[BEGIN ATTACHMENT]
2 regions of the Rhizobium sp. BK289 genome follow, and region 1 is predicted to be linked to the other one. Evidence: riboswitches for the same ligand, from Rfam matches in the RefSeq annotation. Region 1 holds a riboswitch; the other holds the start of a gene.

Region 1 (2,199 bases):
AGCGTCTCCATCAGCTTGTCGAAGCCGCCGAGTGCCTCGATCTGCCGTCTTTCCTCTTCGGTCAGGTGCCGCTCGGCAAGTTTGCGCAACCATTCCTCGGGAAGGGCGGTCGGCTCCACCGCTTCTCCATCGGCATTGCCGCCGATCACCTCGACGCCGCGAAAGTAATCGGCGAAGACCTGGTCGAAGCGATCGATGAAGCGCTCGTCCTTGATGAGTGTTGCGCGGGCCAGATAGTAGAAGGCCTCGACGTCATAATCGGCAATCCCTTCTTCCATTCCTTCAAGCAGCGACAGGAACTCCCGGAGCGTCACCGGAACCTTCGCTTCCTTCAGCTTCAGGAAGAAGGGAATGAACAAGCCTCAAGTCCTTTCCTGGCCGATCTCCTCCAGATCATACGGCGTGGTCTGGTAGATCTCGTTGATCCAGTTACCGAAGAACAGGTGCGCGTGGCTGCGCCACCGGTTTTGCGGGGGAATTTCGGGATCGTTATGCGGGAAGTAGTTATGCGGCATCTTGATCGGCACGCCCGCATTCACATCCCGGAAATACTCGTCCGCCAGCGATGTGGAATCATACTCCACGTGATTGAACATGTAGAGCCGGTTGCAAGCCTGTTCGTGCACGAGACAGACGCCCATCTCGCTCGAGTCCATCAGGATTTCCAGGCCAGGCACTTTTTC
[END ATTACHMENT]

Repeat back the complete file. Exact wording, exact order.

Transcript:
2 regions of the Rhizobium sp. BK289 genome follow, and region 1 is predicted to be linked to the other one. Evidence: riboswitches for the same ligand, from Rfam matches in the RefSeq annotation. Region 1 holds a riboswitch; the other holds the start of a gene.

Region 1 (2,199 bases):
AGCGTCTCCATCAGCTTGTCGAAGCCGCCGAGTGCCTCGATCTGCCGTCTTTCCTCTTCGGTCAGGTGCCGCTCGGCAAGTTTGCGCAACCATTCCTCGGGAAGGGCGGTCGGCTCCACCGCTTCTCCATCGGCATTGCCGCCGATCACCTCGACGCCGCGAAAGTAATCGGCGAAGACCTGGTCGAAGCGATCGATGAAGCGCTCGTCCTTGATGAGTGTTGCGCGGGCCAGATAGTAGAAGGCCTCGACGTCATAATCGGCAATCCCTTCTTCCATTCCTTCAAGCAGCGACAGGAACTCCCGGAGCGTCACCGGAACCTTCGCTTCCTTCAGCTTCAGGAAGAAGGGAATGAACAAGCCTCAAGTCCTTTCCTGGCCGATCTCCTCCAGATCATACGGCGTGGTCTGGTAGATCTCGTTGATCCAGTTACCGAAGAACAGGTGCGCGTGGCTGCGCCACCGGTTTTGCGGGGGAATTTCGGGATCGTTATGCGGGAAGTAGTTATGCGGCATCTTGATCGGCACGCCCGCATTCACATCCCGGAAATACTCGTCCGCCAGCGATGTGGAATCATACTCCACGTGATTGAACATGTAGAGCCGGTTGCAAGCCTGTTCGTGCACGAGACAGACGCCCATCTCGCTCGAGTCCATCAGGATTTCCAGGCCAGGCACTTTTTC